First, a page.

'The Glory of St. Roch', Tintoretto, Scuola Grande di San Rocco 

As the epidemics ended, the Most Serene Republic would consecrate votive temples to Christ and to the Virgin: this is the case, for example, of the Redeemer’s Church and of the Church of the Holy Mary of Health. At the same time, processions and pilgrimages to such temples would be organized every year, normally followed by great celebrations and popular festivals, to bring spirits high. Such pilgrimages and festivals have survived up to the present day.

Redentore (Redeemer) church, Palladio, Giudecca island 

If you are interested in learning more on this subject, maybe including the visit of the Redeemer’s Church or the Church of the Holy Mary of Health, do not hesitate to contact us: it will be a pleasure to us to tell you more during one of our guided tours in Venice!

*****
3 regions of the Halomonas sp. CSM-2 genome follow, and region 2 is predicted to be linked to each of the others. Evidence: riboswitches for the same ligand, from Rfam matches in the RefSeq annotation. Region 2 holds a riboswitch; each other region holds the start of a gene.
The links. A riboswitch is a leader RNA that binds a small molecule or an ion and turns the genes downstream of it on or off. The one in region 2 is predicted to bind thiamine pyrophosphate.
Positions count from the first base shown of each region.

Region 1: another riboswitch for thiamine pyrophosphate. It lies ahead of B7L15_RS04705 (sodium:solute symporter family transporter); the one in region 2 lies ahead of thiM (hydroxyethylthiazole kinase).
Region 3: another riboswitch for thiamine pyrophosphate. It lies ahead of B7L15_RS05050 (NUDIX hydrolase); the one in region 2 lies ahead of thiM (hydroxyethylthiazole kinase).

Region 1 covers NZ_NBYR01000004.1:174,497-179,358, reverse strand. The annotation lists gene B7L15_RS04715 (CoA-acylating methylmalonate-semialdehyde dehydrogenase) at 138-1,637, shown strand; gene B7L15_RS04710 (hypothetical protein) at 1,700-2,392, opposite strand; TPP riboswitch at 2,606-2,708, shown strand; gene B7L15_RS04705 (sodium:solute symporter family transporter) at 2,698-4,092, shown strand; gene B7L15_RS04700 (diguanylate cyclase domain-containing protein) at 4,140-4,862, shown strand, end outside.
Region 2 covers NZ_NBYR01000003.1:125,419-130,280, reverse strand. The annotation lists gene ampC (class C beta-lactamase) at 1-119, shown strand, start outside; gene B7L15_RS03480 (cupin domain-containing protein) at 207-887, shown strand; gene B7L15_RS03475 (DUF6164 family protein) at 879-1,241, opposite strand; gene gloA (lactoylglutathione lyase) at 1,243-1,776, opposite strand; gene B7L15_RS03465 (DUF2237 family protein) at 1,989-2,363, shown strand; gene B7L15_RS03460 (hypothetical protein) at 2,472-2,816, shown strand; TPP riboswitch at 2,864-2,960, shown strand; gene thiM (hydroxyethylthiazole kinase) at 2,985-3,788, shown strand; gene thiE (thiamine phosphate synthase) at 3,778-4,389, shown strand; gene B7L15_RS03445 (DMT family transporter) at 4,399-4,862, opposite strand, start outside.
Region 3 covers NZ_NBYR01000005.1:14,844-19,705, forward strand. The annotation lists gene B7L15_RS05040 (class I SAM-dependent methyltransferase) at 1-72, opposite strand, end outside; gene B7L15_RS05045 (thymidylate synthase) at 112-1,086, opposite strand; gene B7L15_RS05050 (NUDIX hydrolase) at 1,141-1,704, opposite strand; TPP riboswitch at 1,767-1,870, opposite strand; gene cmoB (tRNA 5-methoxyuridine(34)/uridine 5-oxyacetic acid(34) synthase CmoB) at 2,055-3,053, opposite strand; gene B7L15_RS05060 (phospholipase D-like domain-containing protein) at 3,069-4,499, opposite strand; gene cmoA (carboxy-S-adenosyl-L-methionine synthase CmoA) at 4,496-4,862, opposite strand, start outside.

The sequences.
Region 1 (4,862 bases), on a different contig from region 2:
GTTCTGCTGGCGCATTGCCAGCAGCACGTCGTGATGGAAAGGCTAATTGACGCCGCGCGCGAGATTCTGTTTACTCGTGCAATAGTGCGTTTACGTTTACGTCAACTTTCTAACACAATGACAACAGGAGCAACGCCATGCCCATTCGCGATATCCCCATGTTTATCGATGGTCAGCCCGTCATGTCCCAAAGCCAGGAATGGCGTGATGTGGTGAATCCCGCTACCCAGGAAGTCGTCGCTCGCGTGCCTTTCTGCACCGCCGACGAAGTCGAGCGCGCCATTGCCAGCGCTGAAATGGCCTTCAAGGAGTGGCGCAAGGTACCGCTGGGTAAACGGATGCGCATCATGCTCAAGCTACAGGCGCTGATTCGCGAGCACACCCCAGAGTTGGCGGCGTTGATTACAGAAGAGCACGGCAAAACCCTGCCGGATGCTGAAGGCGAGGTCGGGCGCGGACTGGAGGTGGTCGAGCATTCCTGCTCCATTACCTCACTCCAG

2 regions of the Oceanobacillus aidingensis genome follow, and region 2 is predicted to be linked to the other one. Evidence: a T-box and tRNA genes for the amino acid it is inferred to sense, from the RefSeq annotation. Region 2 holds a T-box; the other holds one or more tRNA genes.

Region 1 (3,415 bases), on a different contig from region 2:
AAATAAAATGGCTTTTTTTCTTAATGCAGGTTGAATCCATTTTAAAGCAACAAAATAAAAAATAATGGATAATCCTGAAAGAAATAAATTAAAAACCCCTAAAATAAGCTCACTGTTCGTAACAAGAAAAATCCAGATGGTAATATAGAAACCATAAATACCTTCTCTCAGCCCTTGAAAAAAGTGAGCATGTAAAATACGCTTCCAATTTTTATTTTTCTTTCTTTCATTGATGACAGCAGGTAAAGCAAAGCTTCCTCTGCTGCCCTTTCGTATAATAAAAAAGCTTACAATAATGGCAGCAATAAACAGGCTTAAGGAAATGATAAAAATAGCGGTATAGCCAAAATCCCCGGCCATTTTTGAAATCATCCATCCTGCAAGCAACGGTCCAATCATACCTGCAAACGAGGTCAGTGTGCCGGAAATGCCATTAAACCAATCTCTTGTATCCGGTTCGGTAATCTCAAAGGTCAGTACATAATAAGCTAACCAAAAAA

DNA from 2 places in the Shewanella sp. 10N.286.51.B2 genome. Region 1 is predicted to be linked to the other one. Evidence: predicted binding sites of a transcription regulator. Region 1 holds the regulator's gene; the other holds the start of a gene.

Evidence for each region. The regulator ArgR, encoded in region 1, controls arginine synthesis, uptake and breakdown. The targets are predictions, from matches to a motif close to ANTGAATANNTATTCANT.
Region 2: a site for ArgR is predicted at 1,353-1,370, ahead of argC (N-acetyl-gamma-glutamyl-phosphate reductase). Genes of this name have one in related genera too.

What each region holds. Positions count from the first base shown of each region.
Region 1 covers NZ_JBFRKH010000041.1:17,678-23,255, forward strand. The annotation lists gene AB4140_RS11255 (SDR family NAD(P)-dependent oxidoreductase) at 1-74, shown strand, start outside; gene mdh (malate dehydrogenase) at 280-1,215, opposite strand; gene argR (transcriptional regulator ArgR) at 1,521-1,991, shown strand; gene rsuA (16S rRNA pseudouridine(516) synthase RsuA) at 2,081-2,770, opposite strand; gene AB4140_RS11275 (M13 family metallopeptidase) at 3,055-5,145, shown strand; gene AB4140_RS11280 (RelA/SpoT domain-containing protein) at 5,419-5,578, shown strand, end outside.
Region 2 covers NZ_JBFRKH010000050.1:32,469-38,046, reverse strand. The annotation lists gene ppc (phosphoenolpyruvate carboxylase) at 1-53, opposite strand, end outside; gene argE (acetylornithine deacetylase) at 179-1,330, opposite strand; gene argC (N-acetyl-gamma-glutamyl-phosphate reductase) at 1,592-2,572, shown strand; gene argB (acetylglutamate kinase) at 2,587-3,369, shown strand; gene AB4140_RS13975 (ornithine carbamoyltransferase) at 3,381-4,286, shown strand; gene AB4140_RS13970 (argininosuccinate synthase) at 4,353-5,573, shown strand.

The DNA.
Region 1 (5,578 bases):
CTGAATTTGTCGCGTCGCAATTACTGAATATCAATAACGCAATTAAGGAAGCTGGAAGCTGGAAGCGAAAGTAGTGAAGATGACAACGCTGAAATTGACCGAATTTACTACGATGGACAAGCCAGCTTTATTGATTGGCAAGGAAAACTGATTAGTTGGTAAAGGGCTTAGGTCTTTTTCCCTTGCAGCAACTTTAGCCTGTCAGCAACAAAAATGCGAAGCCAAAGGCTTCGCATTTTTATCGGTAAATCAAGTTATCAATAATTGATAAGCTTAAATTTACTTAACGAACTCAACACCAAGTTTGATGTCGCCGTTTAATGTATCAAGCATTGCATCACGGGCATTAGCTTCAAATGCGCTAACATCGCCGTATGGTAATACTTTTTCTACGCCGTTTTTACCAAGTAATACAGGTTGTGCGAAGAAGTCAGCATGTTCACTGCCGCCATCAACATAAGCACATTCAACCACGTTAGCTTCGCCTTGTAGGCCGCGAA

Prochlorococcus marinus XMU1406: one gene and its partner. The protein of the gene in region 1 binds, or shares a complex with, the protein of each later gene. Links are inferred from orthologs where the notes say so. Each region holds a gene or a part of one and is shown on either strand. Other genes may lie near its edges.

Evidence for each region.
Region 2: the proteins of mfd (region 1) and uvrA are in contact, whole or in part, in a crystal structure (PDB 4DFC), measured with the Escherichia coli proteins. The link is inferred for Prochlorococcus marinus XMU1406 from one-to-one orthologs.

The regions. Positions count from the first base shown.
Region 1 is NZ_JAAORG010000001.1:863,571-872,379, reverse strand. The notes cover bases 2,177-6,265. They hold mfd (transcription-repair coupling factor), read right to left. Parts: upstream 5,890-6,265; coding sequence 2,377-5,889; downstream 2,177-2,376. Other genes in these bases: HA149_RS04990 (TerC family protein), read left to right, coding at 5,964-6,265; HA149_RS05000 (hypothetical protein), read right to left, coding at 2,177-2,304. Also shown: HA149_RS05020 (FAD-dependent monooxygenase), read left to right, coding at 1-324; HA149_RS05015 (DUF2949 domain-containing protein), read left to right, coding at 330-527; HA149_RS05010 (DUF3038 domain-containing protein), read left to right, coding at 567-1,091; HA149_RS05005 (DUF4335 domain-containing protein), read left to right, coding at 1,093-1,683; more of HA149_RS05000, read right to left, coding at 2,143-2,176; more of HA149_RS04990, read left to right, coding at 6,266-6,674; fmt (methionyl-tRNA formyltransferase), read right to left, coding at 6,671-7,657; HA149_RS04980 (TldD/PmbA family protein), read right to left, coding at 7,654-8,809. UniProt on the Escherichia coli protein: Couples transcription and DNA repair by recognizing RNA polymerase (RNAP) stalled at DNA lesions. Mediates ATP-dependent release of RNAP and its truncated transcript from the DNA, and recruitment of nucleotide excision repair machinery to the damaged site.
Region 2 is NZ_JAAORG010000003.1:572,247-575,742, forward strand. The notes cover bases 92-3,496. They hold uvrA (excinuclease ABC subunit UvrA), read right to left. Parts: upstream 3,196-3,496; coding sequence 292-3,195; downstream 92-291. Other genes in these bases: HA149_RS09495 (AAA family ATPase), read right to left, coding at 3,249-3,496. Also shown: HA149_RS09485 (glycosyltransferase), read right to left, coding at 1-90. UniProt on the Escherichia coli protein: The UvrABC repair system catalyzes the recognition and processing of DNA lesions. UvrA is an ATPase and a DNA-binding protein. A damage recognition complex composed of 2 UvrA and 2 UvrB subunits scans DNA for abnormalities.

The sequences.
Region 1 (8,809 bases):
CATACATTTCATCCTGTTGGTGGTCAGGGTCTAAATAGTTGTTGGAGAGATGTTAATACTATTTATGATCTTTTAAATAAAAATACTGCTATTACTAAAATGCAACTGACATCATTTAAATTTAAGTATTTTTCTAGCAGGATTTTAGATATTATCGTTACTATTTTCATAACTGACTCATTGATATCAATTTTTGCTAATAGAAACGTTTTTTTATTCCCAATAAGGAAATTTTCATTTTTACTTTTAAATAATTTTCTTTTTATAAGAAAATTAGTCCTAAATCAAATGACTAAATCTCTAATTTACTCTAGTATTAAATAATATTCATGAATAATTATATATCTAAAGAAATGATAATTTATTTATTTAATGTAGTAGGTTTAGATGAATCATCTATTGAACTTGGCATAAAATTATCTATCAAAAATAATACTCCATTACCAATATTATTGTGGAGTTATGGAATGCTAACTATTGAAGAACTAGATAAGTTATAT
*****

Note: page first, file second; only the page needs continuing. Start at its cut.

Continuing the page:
You might be also interested in the following itineraries and posts: 

The Frari church and the Scuola Grande di San Rocco. (section: Classical tours

Venice and the plague. (section: Specific tours

Venice between sacred and profane: the Feast of Madonna della Salute. (section: Blog)

Venice and the red stone that stopped the plague. (section: Blog)

Scuola Grande di San Rocco: a saint and a painter for the glory of Venice. (section: Blog)

Our guided and private tours of Venice. (section: Blog